Originally published on Passive Activities and Other Oxymorons on January 3rd, 2011.
BENNETT v. U.S., Cite as 106 AFTR 2d 2010-6321, 12/09/2010
I had a friend who was in some financial difficulties. As part of his strategy, he transferred some assets to his father with the expectation of getting them back at some point. His father died. My friend did not have a good relationship with his step mother. He said he called her up every once in a while to remind her about the assets. It was always good for a laugh on her part. At his expense.
Timothy Bennett, at least as I can tell from the facts in the case, has not lost his father nor does he have a difficult step mother complicating his transactions. Still it is a mess. Mr. Bennett purchased a house from his father. His mother, who was divorced from his father, was in the real estate business. The plan was for her to rent the house for $600 per month plus pay the real estate taxes.
Just before the closing, Joanne Bennet (mom), the real estate genius, had a brainstorm. Since she was living there she could qualify for a Michigan homestead exemption if her name were also on the title. So even though Timothy Bennett provided all the consideration the house was deeded to Timothy Bennett and Joanne Bennett as co-owners. It was just a formality.
Timothy Bennett later testified that he relied on Joanne Bennett as his real estate agent, mother and fiduciary to handle the purchase transaction. He testified that he believed that by signing the homestead affidavit, or “homesteading,” Joanne Bennett was simply attesting to the fact that she planned to live at the property.
It later turned out that putting Mom on the title fortuitously had another benefit :
In the summer of 2005, Timothy Bennett and his wife Ann Marie Bennett divorced. As part of the judgment in his divorce case, Timothy Bennett represented that the Cooley Beach property was jointly owned by Joanne Bennett and himself. The parties agreed that his interest in it was not marital property.
Once the divorce was out of the way Mr. Bennett decided that it would be better if the property were totally in his name. Once again family help was available :
In September 2005, Timothy Bennett asked his brother, Kevin Bennett, an attorney, to draft a quitclaim deed conveying the Cooley Beach property from Timothy Bennett and Joanne Bennett as tenants in common to Timothy Bennett and Joanne Bennett as joint tenants with rights of survivorship. The quitclaim deed was executed and recorded with the Oakland County Register of Deeds on December 13, 2005.
In June 2006, the parties prepared another quitclaim deed conveying the property from Timothy Bennett and Joanne Bennett to Timothy Bennett alone. It was executed and recorded with the Oakland County Register of Deeds on August 8, 2006. Through this quitclaim deed, Timothy Bennett and Joanne Bennett granted their interest in the Cooley Beach property to Timothy Bennett alone. The deed states that it was executed for the full consideration of one dollar, but both Timothy Bennett and Joanne Bennett testified that no consideration was given in exchange for this transfer. He further testified that he was merely trying to “clean up the title” to the property in the wake of his divorce. .) “I was trying to get everything straightened out so I could move on with the title.... [Joanne Bennett] should never have been on [the deed] to start with.”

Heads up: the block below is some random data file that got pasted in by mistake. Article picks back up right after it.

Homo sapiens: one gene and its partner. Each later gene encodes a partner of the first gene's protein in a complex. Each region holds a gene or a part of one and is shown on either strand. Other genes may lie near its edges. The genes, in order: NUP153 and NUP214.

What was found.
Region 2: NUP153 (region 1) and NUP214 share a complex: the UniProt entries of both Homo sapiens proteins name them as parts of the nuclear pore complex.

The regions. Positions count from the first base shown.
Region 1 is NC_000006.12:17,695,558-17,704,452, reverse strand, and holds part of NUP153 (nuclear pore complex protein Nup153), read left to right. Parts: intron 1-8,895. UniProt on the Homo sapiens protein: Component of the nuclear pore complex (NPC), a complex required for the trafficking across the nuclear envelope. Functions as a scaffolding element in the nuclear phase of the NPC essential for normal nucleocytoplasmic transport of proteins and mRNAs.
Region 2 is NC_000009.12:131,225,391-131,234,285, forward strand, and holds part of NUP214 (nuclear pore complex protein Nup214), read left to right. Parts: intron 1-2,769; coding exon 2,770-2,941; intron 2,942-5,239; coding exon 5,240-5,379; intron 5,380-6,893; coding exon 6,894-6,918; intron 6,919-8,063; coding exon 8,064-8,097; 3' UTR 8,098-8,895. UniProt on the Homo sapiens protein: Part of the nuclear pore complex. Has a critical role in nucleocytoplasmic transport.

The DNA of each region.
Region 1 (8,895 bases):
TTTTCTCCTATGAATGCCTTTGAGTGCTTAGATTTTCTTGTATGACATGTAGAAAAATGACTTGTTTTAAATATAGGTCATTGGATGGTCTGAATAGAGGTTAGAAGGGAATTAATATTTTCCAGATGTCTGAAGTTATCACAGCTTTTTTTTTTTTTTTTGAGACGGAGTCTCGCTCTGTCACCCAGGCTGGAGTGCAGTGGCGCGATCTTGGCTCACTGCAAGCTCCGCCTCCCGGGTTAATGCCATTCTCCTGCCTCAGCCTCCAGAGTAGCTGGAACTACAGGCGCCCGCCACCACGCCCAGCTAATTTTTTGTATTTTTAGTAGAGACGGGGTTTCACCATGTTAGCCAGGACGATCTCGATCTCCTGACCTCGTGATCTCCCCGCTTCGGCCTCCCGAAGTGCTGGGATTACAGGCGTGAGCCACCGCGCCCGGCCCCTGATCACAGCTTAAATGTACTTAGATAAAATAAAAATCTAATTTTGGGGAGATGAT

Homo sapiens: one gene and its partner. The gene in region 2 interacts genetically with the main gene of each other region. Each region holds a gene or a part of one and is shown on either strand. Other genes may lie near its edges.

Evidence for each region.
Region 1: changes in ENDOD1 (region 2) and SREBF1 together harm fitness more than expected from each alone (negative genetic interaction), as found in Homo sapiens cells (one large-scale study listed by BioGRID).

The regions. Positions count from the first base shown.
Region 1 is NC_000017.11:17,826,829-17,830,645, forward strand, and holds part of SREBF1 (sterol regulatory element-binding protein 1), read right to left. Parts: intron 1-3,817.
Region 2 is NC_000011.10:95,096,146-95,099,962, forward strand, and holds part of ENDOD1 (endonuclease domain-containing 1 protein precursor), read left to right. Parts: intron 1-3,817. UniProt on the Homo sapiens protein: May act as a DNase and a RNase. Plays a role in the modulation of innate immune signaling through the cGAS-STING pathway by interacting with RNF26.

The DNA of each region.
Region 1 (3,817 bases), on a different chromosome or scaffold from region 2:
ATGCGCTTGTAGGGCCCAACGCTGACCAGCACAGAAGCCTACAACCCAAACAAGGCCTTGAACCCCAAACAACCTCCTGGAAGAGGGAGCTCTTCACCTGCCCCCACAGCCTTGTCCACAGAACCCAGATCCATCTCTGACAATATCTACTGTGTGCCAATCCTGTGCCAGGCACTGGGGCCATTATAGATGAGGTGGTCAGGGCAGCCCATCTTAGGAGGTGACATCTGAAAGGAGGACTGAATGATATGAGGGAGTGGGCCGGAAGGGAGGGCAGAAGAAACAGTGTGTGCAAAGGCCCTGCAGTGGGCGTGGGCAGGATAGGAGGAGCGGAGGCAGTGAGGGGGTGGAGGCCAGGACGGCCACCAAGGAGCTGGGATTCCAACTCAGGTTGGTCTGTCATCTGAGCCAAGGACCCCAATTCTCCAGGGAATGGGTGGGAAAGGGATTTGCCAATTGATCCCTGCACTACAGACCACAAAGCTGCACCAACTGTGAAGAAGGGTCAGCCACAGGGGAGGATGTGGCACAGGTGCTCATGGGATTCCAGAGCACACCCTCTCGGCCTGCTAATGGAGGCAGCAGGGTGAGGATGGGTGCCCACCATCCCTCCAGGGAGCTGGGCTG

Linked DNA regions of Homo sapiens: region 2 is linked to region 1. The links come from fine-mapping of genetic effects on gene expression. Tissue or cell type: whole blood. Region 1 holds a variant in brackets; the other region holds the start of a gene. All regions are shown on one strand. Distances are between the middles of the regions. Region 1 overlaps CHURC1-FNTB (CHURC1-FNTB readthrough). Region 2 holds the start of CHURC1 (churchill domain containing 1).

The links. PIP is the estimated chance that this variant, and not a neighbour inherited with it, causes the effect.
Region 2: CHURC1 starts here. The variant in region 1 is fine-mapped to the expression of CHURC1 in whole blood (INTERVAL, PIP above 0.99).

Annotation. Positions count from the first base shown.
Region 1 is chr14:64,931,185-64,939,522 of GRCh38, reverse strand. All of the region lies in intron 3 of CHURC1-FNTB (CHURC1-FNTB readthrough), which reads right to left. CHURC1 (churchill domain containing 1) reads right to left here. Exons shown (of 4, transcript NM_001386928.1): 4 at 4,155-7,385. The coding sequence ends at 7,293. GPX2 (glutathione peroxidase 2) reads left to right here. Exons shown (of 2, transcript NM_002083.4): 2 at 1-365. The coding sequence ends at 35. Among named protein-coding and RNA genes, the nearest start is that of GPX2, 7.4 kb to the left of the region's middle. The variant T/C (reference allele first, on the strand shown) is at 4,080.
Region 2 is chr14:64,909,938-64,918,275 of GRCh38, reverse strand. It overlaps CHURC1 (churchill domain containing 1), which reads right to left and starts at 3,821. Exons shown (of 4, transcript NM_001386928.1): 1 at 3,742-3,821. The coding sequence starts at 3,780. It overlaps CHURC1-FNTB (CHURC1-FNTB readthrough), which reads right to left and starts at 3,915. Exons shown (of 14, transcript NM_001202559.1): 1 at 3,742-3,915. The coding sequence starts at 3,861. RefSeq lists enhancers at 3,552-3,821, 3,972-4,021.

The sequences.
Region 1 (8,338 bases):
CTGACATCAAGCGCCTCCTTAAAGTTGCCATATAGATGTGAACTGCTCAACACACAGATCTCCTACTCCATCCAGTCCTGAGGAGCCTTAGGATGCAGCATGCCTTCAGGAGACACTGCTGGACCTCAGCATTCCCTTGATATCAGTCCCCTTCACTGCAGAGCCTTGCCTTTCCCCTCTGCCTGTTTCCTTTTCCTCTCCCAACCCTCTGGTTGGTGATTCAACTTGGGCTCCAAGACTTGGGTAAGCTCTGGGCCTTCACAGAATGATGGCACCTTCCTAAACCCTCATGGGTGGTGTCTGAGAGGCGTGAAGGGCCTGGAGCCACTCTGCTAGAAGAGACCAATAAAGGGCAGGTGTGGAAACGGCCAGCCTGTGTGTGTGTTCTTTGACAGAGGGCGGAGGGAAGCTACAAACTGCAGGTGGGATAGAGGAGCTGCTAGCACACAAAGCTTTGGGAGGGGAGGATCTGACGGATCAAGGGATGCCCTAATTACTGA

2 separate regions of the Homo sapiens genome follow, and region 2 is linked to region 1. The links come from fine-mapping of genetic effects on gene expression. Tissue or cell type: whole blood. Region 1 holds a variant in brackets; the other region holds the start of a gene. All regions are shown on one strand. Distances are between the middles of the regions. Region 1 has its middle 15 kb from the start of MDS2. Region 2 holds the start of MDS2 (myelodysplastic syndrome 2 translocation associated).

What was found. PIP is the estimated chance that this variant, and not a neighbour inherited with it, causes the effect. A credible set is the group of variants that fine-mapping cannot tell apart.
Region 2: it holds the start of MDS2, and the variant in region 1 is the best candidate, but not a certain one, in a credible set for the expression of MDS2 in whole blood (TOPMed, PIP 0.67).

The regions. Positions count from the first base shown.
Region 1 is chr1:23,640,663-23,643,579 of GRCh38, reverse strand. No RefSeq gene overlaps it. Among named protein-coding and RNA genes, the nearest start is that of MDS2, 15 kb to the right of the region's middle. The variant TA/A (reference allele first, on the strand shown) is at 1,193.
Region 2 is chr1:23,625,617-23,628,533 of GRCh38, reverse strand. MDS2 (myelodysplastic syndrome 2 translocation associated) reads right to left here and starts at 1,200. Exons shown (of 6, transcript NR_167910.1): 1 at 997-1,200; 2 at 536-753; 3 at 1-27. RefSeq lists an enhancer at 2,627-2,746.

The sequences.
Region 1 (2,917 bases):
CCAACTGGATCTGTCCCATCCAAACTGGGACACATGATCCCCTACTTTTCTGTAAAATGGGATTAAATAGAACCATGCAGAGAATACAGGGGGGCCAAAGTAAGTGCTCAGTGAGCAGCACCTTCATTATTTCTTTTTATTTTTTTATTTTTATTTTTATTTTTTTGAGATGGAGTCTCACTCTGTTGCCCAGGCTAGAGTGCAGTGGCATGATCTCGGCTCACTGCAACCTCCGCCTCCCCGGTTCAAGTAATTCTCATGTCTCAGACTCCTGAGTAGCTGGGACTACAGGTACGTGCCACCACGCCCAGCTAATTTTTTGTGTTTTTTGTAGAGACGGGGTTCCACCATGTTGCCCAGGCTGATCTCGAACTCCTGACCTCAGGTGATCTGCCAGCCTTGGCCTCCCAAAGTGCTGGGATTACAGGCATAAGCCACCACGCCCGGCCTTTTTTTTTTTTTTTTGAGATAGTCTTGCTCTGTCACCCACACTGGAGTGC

Joanne Bennett's financial situation was not good. She seldom paid the $600 monthly rent and did not pay the real estate taxes. Timothy found out about the real estate taxes not being paid and paid them himself. It turned out that rent and real estate taxes were not the only things that Joanne Bennett was not paying :
Joanne Bennett did not file federal income tax returns between 1999 and 2007. IRS account transcripts show that the IRS began contacting Joanne Bennett in 2002, requesting that she file her delinquent federal income tax returns. In early 2007, after she had transferred the Cooley Beach property to Timothy Bennett and upon the urging of a friend, Joanne Bennett filed her delinquent tax returns. No payments were made with these returns.
Ms. Bennett had other bills too and ended up in bankruptcy. An initial review by IRS Officer Lynsey Taulbee determined that her delinquent taxes were uncollectible, but management thought there should be some checking for other assets:
After discovering the June 30, 2006 quitclaim deed, and reviewing utilities and maintenance bills, Taulbee concluded that the Cooley Beach property had been transferred to Timothy Bennett as Joanne Bennett's nominee. Officer Taulbee filed a Notice of Federal Tax Lien and recorded it in the Oakland County Register of Deeds office on March 23, 2009.
According to their testimony this was the first that Timothy learned of his mother's income tax problems. Family solidarity had found a limit. He asked her to leave so he could get some paying tenants in. Unrelated paying tenants.
The case is a suit for "quiet title" on the property. Both sides were asking for summary judgement. Mr. Bennett's motion was dismissed. The IRS was granted summary judgement on the issue of Joanne Bennett's having an interest in the property.
Essentially Mr. Bennett's argument is that he and his mother were just trying to chisel on property taxes and hoodwink his ex-wife. They weren't trying to pull the wool over the IRS's eyes. The legal analysis is fairly complicated and I'm not going to get into it. The case is not resolved at this point. I think the lesson to be learned here is that when Ms. Bennett had her brainstorm about the property taxes, she should have reflected on that fact that she was delinquent on her income tax filing. Perhaps it would not be fair for Mr. Bennett to lose this property to his mother's income tax problems. Of course the assessors in the town and his ex-wife might find it to be poetic justice.